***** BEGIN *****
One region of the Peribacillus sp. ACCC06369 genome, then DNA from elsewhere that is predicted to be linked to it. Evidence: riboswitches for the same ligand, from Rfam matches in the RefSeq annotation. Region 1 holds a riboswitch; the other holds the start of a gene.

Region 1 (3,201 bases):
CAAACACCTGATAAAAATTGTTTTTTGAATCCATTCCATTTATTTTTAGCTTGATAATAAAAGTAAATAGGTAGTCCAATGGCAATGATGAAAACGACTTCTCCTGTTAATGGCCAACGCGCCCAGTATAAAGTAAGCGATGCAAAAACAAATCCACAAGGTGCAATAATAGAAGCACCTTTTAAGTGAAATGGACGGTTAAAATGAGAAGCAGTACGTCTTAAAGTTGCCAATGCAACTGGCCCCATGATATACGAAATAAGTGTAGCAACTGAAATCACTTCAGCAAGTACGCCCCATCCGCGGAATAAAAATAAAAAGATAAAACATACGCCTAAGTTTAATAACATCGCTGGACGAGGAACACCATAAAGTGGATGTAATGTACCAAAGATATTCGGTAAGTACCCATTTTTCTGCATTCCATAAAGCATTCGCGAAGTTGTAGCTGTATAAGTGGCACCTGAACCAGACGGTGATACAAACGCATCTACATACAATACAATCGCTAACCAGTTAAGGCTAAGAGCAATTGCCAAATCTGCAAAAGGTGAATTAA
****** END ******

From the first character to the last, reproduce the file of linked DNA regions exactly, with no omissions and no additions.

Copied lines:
One region of the Peribacillus sp. ACCC06369 genome, then DNA from elsewhere that is predicted to be linked to it. Evidence: riboswitches for the same ligand, from Rfam matches in the RefSeq annotation. Region 1 holds a riboswitch; the other holds the start of a gene.

Region 1 (3,201 bases):
CAAACACCTGATAAAAATTGTTTTTTGAATCCATTCCATTTATTTTTAGCTTGATAATAAAAGTAAATAGGTAGTCCAATGGCAATGATGAAAACGACTTCTCCTGTTAATGGCCAACGCGCCCAGTATAAAGTAAGCGATGCAAAAACAAATCCACAAGGTGCAATAATAGAAGCACCTTTTAAGTGAAATGGACGGTTAAAATGAGAAGCAGTACGTCTTAAAGTTGCCAATGCAACTGGCCCCATGATATACGAAATAAGTGTAGCAACTGAAATCACTTCAGCAAGTACGCCCCATCCGCGGAATAAAAATAAAAAGATAAAACATACGCCTAAGTTTAATAACATCGCTGGACGAGGAACACCATAAAGTGGATGTAATGTACCAAAGATATTCGGTAAGTACCCATTTTTCTGCATTCCATAAAGCATTCGCGAAGTTGTAGCTGTATAAGTGGCACCTGAACCAGACGGTGATACAAACGCATCTACATACAATACAATCGCTAACCAGTTAAGGCTAAGAGCAATTGCCAAATCTGCAAAAGGTGAATTAA